I used the Classic Waffles recipe from, and tweaked the amount of milk – adding a couple extra tablespoons so that the batter would pour nicely into the top of the waffle iron.

Waffles ๐Ÿ™‚
Recipe type: Breakfast
Serves: 6
Prep time:
Cook time:
Total time:
  • 2 cups all-purpose flour
  • 1 teaspoon salt
  • 4 teaspoons baking powder
  • 2 tablespoons white sugar
  • 2 eggs
  • 1.5 cups warm milk +
  • ⅓ cup butter, melted
  • 1 teaspoon vanilla extract
  1. Plug in, and preheat waffle iron.
  2. Mix all ingredients together in a large bowl until smooth.
  3. Fill scoop provided with waffle iron, and pour into top funnel. If the batter doesn't pour very easily, and an extra tablespoon or two of milk, and mix really well.


HomeSeer + Apple TV

For the past couple years, I have  been running Homeseer as a home automation platform to control a number of Z-Wave switches. It works well, and probably my only complaint is with the remote app – which occasionally seems unable to reach my HomeSeer server, it’s inability to customize the user interface without spending a bunch more money on a designer application, and it’s inability to connect to some  home automation devices with spending more money on plugins.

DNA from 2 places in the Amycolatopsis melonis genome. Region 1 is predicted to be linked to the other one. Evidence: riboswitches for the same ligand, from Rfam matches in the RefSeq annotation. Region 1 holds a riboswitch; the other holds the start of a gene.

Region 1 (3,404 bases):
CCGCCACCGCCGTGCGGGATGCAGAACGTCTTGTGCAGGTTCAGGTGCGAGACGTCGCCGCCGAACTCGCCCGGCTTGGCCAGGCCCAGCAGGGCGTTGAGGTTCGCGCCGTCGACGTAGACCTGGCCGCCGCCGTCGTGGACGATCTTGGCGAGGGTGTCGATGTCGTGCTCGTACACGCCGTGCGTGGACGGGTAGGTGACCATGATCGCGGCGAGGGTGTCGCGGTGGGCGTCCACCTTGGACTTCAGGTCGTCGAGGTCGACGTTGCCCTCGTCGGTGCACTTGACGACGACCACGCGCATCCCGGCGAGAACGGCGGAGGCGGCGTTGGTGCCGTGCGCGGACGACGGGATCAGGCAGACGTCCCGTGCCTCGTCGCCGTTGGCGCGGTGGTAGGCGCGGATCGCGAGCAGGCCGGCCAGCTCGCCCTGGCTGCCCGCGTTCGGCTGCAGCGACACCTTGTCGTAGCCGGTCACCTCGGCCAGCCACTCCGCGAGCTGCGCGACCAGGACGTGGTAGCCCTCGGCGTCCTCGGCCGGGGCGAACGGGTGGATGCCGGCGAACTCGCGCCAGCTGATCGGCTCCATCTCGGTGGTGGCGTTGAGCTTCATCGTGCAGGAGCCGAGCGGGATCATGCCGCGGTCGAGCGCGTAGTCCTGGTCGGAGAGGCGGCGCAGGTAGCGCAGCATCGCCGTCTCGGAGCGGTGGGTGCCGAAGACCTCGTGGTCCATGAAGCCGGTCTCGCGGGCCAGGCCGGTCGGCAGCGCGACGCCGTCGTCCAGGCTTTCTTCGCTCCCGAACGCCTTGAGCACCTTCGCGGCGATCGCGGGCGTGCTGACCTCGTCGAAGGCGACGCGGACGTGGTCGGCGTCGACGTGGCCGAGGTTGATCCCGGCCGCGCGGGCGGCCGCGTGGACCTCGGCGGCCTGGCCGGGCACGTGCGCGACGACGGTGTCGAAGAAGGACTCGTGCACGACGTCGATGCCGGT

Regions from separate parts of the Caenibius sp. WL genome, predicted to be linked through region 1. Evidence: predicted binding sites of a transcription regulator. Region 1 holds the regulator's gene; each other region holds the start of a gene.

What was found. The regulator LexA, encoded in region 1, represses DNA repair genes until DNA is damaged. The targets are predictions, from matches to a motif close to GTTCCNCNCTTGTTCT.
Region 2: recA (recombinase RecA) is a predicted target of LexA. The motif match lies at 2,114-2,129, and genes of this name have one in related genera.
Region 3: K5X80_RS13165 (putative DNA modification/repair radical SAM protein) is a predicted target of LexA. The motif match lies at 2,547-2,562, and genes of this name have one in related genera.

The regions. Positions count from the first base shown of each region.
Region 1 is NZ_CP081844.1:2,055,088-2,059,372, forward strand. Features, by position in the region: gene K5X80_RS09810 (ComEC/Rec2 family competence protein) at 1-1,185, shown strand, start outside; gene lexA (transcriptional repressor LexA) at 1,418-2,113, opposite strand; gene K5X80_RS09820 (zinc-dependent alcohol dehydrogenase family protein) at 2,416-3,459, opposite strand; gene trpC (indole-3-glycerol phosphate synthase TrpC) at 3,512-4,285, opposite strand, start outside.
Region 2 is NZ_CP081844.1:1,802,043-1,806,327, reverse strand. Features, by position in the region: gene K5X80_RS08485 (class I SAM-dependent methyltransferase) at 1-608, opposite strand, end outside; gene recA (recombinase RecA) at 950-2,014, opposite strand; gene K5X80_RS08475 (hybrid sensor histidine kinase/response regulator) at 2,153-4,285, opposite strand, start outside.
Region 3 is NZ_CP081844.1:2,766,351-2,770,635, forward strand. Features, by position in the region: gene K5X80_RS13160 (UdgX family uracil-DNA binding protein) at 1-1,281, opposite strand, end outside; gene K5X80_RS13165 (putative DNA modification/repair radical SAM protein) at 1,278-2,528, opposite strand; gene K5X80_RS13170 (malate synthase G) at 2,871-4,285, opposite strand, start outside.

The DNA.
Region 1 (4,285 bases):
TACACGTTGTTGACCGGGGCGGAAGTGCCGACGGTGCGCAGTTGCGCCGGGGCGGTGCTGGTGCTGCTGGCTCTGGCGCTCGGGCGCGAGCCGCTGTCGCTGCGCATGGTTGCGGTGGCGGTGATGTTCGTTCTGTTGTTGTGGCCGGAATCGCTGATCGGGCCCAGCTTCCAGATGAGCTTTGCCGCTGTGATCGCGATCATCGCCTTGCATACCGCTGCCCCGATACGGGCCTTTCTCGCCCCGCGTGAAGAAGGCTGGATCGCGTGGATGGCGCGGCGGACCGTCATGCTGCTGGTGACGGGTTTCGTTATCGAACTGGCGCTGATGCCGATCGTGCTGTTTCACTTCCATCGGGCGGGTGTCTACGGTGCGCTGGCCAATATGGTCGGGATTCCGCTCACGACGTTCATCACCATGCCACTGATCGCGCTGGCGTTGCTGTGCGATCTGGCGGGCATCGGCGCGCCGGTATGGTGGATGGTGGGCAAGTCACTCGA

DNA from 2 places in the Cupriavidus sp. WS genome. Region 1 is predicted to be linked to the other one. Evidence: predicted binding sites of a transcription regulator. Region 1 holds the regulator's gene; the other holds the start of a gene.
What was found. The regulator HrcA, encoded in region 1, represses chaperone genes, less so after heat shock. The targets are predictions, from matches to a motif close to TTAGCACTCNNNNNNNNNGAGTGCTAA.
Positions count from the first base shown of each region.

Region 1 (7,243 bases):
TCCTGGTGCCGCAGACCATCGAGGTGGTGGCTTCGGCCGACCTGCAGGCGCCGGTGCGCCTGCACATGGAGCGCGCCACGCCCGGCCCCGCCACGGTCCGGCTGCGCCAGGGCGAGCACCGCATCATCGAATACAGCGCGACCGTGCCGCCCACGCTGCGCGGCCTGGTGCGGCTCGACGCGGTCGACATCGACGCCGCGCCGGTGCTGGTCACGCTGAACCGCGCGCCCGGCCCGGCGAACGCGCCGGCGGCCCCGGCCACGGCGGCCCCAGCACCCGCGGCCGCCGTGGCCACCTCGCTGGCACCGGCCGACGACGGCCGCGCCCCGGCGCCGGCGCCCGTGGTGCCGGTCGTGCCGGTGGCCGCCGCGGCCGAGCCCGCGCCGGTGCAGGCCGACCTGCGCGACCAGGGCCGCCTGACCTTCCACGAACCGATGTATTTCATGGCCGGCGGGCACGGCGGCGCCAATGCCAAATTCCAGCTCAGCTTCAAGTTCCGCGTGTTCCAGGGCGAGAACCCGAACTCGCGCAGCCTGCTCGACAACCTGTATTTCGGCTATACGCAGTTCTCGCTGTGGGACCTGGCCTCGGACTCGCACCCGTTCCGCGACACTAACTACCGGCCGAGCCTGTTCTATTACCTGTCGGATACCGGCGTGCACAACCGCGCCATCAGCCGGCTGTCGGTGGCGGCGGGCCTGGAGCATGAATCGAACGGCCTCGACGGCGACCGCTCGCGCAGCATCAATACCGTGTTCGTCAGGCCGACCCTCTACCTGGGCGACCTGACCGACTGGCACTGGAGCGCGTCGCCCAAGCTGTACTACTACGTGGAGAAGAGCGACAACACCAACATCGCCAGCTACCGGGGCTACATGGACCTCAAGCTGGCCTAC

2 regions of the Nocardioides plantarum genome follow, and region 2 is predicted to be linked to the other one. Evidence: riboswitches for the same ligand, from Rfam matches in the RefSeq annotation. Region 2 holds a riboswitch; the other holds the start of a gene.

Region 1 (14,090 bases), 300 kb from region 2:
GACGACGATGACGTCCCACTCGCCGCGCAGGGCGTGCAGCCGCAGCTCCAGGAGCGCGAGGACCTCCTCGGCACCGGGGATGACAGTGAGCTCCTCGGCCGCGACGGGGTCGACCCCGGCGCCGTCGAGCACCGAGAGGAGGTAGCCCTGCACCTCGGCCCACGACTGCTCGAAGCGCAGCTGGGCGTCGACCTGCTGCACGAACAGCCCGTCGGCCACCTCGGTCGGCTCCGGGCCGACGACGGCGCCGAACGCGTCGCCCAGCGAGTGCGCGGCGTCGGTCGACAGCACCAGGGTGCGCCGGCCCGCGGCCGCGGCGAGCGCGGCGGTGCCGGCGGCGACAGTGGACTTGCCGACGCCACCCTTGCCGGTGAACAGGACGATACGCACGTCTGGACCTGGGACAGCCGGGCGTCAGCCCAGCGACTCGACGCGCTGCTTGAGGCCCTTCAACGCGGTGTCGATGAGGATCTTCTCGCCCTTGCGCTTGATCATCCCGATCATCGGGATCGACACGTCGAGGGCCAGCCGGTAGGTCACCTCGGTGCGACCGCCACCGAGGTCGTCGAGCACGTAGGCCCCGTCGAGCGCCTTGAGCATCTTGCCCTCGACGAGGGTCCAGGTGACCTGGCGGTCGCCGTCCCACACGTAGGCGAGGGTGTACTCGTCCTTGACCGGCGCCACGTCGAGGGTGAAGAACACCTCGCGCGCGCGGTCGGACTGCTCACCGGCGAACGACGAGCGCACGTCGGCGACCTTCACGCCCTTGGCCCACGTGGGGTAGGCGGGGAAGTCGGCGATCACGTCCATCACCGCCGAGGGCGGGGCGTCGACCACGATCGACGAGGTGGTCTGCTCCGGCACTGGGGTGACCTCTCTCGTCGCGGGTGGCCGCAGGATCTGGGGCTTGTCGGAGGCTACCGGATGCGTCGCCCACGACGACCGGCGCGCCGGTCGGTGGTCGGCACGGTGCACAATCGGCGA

Recently I purchased a 4th generation Apple TV.  I liked the Siri/HomeKit functionality, it’s Apple Music functionality, and also the way it displays availability of movies on iTunes and Netflix.  I was also interested in getting HomeSeer working with the Apple TV, so that we could use Siri to turn lights off and on. HomeSeer has voice control functionality built in, but requires a microphone connected to the server – which would be limiting as to where voice commands could actually be used, and not sure I like the idea of microphones around the house that are always on.  Using the Siri functionality built into my iPhone and into the Apple TV seemed like a much better approach.

Here’s the hardware that I’m working with:

  • a Raspberry Pi 2 – connected to home network via ethernet
  • HS3
  • Homeseer SmartStick
  • Apple TV 4th gen, 32G 
  • iMac – late 2013 model
  • Home app – installed on my iPhone
  • Eve Elegato app – installed on my iPhone

To get HomeSeer communicating with the Home or Eve Elegato apps, it’s necessary to use a bridge application that translates the requests between them.  There is a GitHub project called HomeBridge.  HomeBridge requires Node.js to be installed. There is also a plugin that HomeBridge requires,  homebridge-homeseer-plugin.